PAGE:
Law Firm Rob Levine & Associates Releases Warning: "Dooring" - A Real Hazard To Cyclists
Providence, Rhode Island law firm Rob Levine & Associates has released a blog post enumerating some of the hazards of road cycling. The blog post especially focuses on the dangers of “dooring”, a type of accident that can occur when a cyclist rides alongside a line of cars and hits a car door that was left ajar or opened suddenly.
May is Bicycle Safety Month according to the U.S. Department of Transportation’s National Highway Traffic Safety Administration (NHTSA). According to its statistics from 2012, 49,000 bicyclists were injured and 726 bicyclists were killed. Dooring is the third most common type of accident that occurs when riding a bicycle, accounting for roughly 20% of all bicycle accidents.
When a bicycle rider encounters a door left ajar or one that gets opened suddenly, they tend to swerve to avoid hitting the door and end up crashing into other potential hazards such as moving traffic. If the rider does not have enough time to correct their course, they can end up hitting the open car door at full speed. Either way, dooring can cause serious injury to both the bicycle rider as well as the owner of the car. It can also affect bystanders or other vehicles traveling on the road nearby.
The blog post cites Rhode Island law, Universal Citation RI Gen L § 31-21-14 (2012), which states that “No person shall open the door of a motor vehicle on the roadways, streets, or highways of this state, available to moving traffic, unless and until it is reasonably safe to do so, and can be done without interfering with the movement of other traffic, including pedestrians and bicycles on sidewalks, shoulders, or bicycle lanes. No person shall leave a door open on the side of a vehicle available to moving traffic, including pedestrians and bicycles on sidewalks, shoulders or bicycle lanes, for a period of time longer than necessary to load or unload passengers.” Anyone found in violation of the above law can be fined $85 and if anyone was injured in the dooring accident due to negligence of the offending party, the victim may be entitled to compensation.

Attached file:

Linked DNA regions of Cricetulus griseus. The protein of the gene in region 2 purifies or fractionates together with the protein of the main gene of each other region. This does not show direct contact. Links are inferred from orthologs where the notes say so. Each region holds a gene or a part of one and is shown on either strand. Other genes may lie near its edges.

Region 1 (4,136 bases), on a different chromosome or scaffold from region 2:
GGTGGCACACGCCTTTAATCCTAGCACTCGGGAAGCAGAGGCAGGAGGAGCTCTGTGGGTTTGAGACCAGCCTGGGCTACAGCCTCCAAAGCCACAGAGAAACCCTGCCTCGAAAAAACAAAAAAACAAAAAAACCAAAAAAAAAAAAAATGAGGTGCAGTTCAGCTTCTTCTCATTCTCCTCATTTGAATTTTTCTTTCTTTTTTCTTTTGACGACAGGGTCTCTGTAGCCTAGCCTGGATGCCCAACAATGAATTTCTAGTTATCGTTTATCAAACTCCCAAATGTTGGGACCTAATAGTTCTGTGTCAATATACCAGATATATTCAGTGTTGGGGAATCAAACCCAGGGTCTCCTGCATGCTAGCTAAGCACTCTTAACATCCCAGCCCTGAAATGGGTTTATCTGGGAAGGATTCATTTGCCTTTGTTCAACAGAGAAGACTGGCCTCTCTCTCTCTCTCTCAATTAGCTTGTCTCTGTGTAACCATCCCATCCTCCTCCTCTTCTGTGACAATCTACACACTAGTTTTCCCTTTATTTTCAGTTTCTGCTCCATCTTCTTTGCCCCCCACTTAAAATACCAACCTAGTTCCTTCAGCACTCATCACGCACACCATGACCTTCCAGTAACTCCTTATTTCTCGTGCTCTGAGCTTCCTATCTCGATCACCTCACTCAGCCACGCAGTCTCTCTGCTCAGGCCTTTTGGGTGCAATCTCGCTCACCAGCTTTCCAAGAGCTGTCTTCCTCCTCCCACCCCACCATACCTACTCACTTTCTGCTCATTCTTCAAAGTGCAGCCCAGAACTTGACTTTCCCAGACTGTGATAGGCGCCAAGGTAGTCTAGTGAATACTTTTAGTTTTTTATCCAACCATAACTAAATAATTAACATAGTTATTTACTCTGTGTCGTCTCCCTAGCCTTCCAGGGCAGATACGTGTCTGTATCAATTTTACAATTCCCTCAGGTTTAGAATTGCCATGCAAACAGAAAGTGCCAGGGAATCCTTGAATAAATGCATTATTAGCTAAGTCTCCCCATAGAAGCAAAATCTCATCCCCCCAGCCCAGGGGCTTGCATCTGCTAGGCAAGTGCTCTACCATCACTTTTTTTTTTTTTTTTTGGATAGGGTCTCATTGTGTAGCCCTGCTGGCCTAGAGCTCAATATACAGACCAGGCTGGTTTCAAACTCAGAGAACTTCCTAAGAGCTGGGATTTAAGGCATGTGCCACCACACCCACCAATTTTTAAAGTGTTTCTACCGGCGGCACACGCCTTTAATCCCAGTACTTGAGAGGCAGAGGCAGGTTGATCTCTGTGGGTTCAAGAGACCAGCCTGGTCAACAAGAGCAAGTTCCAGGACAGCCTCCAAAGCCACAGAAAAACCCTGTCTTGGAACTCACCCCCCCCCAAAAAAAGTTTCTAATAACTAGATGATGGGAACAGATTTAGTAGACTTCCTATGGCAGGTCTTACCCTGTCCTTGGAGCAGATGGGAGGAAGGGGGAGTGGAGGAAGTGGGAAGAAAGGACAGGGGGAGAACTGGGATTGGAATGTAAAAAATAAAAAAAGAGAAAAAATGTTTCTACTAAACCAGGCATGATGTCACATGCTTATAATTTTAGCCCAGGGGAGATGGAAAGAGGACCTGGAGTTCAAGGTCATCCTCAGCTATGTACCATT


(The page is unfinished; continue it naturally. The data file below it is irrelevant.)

The article then gives tips to avoid dooring for both cyclists and vehicle riders. Adequate precaution from all parties can help in preventing dooring accidents as the onus lies on more than one side in most cases. For cyclists, the blog recommends being extra cautious when riding in an urban setting. If possible bicyclists should stay away from parked cars. They should keep an eye out for cars that appear to be occupied. They should make eye contact with the other people on the road and inside of parked cars. They should increase visibility by wearing the appropriate clothing, using reflectors, and turning on lights. They should also use the appropriate hand signs at all times to signal their intentions with adequate time to the other riders on the road.
For those sitting in parked cars, the blog recommends opening the car door using the Dutch Reach. It is a method that advises those exiting a vehicle to open the door with their far hand. So if the driver is exiting from the left side of the vehicle, they should use their right hand to open the door and vice versa. This makes it so that the body turns and makes it easy to look behind, seeing potential hazards before opening the car door.
For drivers who are worried about being in a dooring accident, the blog post recommends that they should be extra cautious when driving near cyclists in urban settings. If possible, drivers should give cyclists extra space when passing them. Drivers should respect everyone’s right to use the road and drive in such a way that they are sharing the road with cyclists.
Bicyclists and drivers who have been in a road accident can contact Rob Levine & Associates Personal Injury Lawyers to get the best representation for their case.
For more information about Rob Levine & Associates Personal Injury Lawyers, contact the company here:
Rob Levine & Associates Personal Injury Lawyers
544 Douglas Ave
Providence RI 02908